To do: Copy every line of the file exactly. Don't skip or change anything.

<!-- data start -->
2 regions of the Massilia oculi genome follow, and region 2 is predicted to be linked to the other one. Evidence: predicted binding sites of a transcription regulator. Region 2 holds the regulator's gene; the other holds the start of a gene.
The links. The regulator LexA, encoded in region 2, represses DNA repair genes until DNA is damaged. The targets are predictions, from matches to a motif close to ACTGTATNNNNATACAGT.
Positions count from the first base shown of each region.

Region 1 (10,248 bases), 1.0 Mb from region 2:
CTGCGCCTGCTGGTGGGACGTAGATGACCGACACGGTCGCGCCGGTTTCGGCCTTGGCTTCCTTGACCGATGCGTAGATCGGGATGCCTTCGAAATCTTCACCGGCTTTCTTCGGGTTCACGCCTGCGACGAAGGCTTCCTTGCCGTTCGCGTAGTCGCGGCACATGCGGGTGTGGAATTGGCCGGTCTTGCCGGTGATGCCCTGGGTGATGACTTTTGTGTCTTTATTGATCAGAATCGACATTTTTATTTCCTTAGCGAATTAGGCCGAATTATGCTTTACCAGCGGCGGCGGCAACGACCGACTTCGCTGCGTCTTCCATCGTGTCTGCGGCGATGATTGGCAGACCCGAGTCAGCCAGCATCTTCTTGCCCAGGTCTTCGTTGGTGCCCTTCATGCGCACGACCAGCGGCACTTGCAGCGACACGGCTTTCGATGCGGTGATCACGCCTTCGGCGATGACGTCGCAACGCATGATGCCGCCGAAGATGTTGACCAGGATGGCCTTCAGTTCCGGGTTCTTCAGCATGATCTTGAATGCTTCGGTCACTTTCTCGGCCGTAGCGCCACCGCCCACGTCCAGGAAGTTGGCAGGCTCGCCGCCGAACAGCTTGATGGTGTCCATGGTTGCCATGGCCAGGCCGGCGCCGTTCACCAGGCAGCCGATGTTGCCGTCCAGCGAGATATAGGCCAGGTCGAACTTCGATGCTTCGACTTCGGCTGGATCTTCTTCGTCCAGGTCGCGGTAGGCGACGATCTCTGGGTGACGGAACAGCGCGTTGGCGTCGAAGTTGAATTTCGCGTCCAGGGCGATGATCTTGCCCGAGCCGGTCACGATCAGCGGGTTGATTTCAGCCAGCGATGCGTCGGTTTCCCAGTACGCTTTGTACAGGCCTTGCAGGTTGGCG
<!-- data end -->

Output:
2 regions of the Massilia oculi genome follow, and region 2 is predicted to be linked to the other one. Evidence: predicted binding sites of a transcription regulator. Region 2 holds the regulator's gene; the other holds the start of a gene.
The links. The regulator LexA, encoded in region 2, represses DNA repair genes until DNA is damaged. The targets are predictions, from matches to a motif close to ACTGTATNNNNATACAGT.
Positions count from the first base shown of each region.

Region 1 (10,248 bases), 1.0 Mb from region 2:
CTGCGCCTGCTGGTGGGACGTAGATGACCGACACGGTCGCGCCGGTTTCGGCCTTGGCTTCCTTGACCGATGCGTAGATCGGGATGCCTTCGAAATCTTCACCGGCTTTCTTCGGGTTCACGCCTGCGACGAAGGCTTCCTTGCCGTTCGCGTAGTCGCGGCACATGCGGGTGTGGAATTGGCCGGTCTTGCCGGTGATGCCCTGGGTGATGACTTTTGTGTCTTTATTGATCAGAATCGACATTTTTATTTCCTTAGCGAATTAGGCCGAATTATGCTTTACCAGCGGCGGCGGCAACGACCGACTTCGCTGCGTCTTCCATCGTGTCTGCGGCGATGATTGGCAGACCCGAGTCAGCCAGCATCTTCTTGCCCAGGTCTTCGTTGGTGCCCTTCATGCGCACGACCAGCGGCACTTGCAGCGACACGGCTTTCGATGCGGTGATCACGCCTTCGGCGATGACGTCGCAACGCATGATGCCGCCGAAGATGTTGACCAGGATGGCCTTCAGTTCCGGGTTCTTCAGCATGATCTTGAATGCTTCGGTCACTTTCTCGGCCGTAGCGCCACCGCCCACGTCCAGGAAGTTGGCAGGCTCGCCGCCGAACAGCTTGATGGTGTCCATGGTTGCCATGGCCAGGCCGGCGCCGTTCACCAGGCAGCCGATGTTGCCGTCCAGCGAGATATAGGCCAGGTCGAACTTCGATGCTTCGACTTCGGCTGGATCTTCTTCGTCCAGGTCGCGGTAGGCGACGATCTCTGGGTGACGGAACAGCGCGTTGGCGTCGAAGTTGAATTTCGCGTCCAGGGCGATGATCTTGCCCGAGCCGGTCACGATCAGCGGGTTGATTTCAGCCAGCGATGCGTCGGTTTCCCAGTACGCTTTGTACAGGCCTTGCAGGTTGGCG